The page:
FIG. 1A is an embodiment of a visual field viewed by a user wearing a fluoroscopic HMD. FIG. 1B is a block diagram illustrating example components of another embodiment of a perspective, mixed reality display device. FIG. 2 is a flow chart illustrating a method according to the present invention. FIG. 3A is a flowchart showing an iris scanning procedure. FIG. 3B shows an iris image of the eye. FIG. 3C is a flowchart illustrating the iris scan recognition process. FIG. 4 is a flowchart illustrating a process for creating a user profile. FIG. 5A is a flowchart illustrating a method for setting a user configuration based on an iris scan and operating the device with user profile settings. FIG. 5B is a flowchart illustrating a method for determining user device preference settings for the user's iris distance. FIG. 6A is a flowchart of a method for automatically determining a user's IPD based on captured data. FIG. 6B illustrates a method for aligning a perspective near-eye mixed reality display device with a user's IPD based on iris image data for each eye in the image format. FIG. 6C is a flowchart of a process for determining at least one adjustment value. FIG. 7A is a block diagram illustrating example components of an embodiment of a perspective mixed reality display device with adjustable IPD. FIG. 7B is a block diagram illustrating example components of an embodiment of a perspective mixed reality display device with adjustable IPD. FIG. 8A shows a configuration example of a fluoroscopic head mounted display embodied as glasses having a movable display optical system including a gaze detection element. FIG. 8B shows another configuration example of the fluoroscopic head-mounted display embodied as glasses having a movable display optical system including a gaze detection element. FIG. 8C shows still another configuration example of the perspective head-mounted display embodied as glasses having a movable display optical system including a gaze detection element. FIG. 9A is a side view of eyeglass strings that support hardware and software components in one embodiment of a mixed reality display device. FIG. 9B is a side view of a string of glasses that provides support for hardware and software components and three-dimensional adjustment of the microdisplay assembly in one embodiment of a mixed reality display device. FIG. 10A is a top view of an embodiment of the movable display optical system of the perspective near-eye mixed reality device including the configuration of the gaze detection element. FIG. 10B is a top view of another embodiment of the movable display optical system of the perspective near-eye mixed reality device including the configuration of the gaze detection element. FIG. 10C is a top view of the third embodiment of the movable display optical system of the perspective near-eye mixed reality device including the configuration of the gaze detection element. FIG. 10D is a top view of the fourth embodiment of the movable display optical system of the perspective near-eye mixed reality device including the configuration of the gaze detection element. FIG. 11 is a block diagram of one embodiment of the hardware and software components of a perspective near-eye display unit that can be used with one or more embodiments. FIG. 12 is a block diagram of one embodiment of the hardware and software components of a processing unit associated with a perspective near-eye mixed reality display unit. FIG. 13 is a block diagram of an example of a mobile device that can operate in an embodiment of the present technology. FIG. 14 is a block diagram of one embodiment of a computing system that can be used to implement a hub computing system.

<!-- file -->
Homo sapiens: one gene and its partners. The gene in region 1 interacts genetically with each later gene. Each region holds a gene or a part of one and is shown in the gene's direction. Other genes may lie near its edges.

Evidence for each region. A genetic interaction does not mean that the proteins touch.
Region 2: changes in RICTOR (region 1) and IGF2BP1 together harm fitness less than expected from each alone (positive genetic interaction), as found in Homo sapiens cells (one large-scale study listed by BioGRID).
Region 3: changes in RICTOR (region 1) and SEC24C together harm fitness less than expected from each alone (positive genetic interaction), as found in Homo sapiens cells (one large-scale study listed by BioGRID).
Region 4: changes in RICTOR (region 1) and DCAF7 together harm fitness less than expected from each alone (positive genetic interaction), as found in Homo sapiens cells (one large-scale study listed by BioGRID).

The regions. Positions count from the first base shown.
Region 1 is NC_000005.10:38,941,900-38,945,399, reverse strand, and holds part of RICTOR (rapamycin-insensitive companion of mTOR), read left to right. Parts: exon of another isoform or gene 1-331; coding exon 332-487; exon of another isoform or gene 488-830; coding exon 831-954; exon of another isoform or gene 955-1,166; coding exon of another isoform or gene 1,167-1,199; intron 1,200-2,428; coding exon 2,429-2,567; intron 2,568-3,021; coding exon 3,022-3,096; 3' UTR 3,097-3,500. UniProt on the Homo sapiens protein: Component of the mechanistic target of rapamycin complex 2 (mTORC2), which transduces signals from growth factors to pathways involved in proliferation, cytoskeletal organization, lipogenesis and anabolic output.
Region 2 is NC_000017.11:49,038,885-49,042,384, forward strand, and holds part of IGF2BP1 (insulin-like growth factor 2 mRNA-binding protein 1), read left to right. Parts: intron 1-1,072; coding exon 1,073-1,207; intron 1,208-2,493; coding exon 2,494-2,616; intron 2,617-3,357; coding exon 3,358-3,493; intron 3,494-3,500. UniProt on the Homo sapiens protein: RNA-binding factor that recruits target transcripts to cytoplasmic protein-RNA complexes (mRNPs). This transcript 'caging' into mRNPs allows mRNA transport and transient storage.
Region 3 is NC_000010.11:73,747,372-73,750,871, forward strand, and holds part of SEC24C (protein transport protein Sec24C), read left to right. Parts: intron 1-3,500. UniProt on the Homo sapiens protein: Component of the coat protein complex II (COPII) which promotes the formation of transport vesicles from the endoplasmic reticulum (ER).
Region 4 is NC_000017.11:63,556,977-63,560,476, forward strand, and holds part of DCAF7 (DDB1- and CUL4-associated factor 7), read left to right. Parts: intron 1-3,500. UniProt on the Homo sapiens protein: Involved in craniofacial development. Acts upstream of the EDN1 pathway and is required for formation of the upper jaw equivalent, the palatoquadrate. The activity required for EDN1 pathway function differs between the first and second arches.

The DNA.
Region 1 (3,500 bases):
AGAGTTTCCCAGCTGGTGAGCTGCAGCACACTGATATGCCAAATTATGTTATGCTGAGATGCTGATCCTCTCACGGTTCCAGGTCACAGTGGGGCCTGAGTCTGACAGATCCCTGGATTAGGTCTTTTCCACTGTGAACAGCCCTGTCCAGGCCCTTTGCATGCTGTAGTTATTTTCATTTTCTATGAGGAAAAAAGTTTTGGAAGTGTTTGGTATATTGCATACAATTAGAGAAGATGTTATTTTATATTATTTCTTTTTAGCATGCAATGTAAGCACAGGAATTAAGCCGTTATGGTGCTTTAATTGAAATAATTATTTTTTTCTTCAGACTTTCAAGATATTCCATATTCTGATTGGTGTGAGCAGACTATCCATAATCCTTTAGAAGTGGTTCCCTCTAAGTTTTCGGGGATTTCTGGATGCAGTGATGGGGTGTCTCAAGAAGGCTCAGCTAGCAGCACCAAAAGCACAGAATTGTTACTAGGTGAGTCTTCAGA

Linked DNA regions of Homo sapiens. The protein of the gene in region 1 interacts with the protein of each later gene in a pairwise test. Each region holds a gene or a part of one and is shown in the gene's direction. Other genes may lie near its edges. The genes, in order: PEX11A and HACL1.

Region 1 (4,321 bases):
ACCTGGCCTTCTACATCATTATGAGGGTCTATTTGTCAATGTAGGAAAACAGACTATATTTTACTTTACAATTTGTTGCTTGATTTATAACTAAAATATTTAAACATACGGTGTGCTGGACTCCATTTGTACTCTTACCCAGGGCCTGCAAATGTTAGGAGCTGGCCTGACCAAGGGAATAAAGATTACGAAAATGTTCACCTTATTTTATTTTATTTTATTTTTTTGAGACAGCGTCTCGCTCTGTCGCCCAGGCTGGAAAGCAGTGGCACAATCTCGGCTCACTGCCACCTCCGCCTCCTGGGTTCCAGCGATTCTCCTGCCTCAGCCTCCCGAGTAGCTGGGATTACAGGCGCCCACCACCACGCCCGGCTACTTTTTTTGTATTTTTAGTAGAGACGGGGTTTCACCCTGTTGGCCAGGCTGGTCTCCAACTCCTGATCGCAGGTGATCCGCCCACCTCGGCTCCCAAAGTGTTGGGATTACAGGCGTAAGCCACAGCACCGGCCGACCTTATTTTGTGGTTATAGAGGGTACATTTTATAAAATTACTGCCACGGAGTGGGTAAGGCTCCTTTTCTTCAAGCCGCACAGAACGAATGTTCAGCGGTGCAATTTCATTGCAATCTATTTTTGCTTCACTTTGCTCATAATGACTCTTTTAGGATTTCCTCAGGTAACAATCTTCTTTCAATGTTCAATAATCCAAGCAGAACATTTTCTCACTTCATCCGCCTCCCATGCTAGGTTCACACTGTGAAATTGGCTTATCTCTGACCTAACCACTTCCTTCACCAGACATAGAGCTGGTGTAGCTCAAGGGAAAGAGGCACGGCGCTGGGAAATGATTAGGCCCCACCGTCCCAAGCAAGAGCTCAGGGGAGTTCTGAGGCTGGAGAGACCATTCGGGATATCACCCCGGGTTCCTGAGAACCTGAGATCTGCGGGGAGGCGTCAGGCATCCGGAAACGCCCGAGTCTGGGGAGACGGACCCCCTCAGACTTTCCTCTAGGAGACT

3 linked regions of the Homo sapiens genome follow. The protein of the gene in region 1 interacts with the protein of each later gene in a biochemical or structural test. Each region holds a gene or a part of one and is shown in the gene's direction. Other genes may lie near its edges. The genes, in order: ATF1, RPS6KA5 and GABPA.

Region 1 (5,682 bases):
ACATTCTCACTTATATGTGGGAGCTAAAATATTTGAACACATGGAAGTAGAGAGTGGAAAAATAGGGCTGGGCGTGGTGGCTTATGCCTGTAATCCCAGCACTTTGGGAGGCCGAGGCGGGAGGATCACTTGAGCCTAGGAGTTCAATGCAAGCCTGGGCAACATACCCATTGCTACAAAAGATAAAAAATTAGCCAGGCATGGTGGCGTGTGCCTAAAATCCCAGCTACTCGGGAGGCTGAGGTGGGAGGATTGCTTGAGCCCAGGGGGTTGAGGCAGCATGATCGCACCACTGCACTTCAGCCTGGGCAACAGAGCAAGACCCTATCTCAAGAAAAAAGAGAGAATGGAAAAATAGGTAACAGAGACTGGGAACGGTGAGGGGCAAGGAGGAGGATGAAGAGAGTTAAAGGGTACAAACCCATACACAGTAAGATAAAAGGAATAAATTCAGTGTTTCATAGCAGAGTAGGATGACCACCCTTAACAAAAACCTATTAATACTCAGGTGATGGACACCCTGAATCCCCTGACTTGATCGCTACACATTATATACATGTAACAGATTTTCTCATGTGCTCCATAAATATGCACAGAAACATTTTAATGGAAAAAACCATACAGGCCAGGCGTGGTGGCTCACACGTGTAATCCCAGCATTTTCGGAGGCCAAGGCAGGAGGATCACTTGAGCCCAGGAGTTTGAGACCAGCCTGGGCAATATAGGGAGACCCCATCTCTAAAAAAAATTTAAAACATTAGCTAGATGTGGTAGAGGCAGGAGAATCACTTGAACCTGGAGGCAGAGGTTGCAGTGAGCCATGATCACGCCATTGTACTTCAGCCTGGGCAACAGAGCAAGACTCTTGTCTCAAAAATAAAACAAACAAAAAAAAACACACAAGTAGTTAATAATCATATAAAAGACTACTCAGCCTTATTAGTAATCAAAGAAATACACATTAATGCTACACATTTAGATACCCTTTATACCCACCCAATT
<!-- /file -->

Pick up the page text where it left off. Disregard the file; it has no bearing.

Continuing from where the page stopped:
Disclosed is a technology that uses a fluoroscopic head mounted display in which camera technology is used. By utilizing camera technology on a perspective head mounted display, it performs iris scanning and user recognition to extract user profile information and improve the user experience with a perspective head mounted display. The user profile may contain user preferences for services that provide augmented reality images to a perspective head mounted display and display adjustment information that optimizes the position of display elements on the perspective head mounted display.

  FIG. 1A illustrates one embodiment of the field of view seen by a user wearing a fluoroscopic head mounted device 150. The perspective head mounted display 150 is shown and described with respect to FIGS. 1B, 7A, and 7B. The user can see both real and virtual objects in this field of view. Real objects may include the chair 16 and the hub computing system 10 and display. The virtual object can include a virtual monster 17. When the virtual monster 17 is displayed or superimposed on the real world environment that is perceived through the perspective lens of the HMD, the user may perceive that the virtual monster 17 exists in the real world environment. it can.

  This environment includes two head mounted display devices 150 (1) and 150 (2). The hub computing system 10 can include a computing environment 12, one or more capture devices 21, and a display 11, all of which can communicate with each other. The computing environment 12 can include one or more processors. The capture device 21 may include a color detection camera or a depth detection camera. The camera can be used to visually monitor one or more targets including a person and one or more other objects in a particular environment. In one example, the capture device 21 can comprise an RGB camera or a depth camera, and the computing environment 12 can comprise a set top box or gaming console. The hub computing system 10 can support multiple head mounted displays.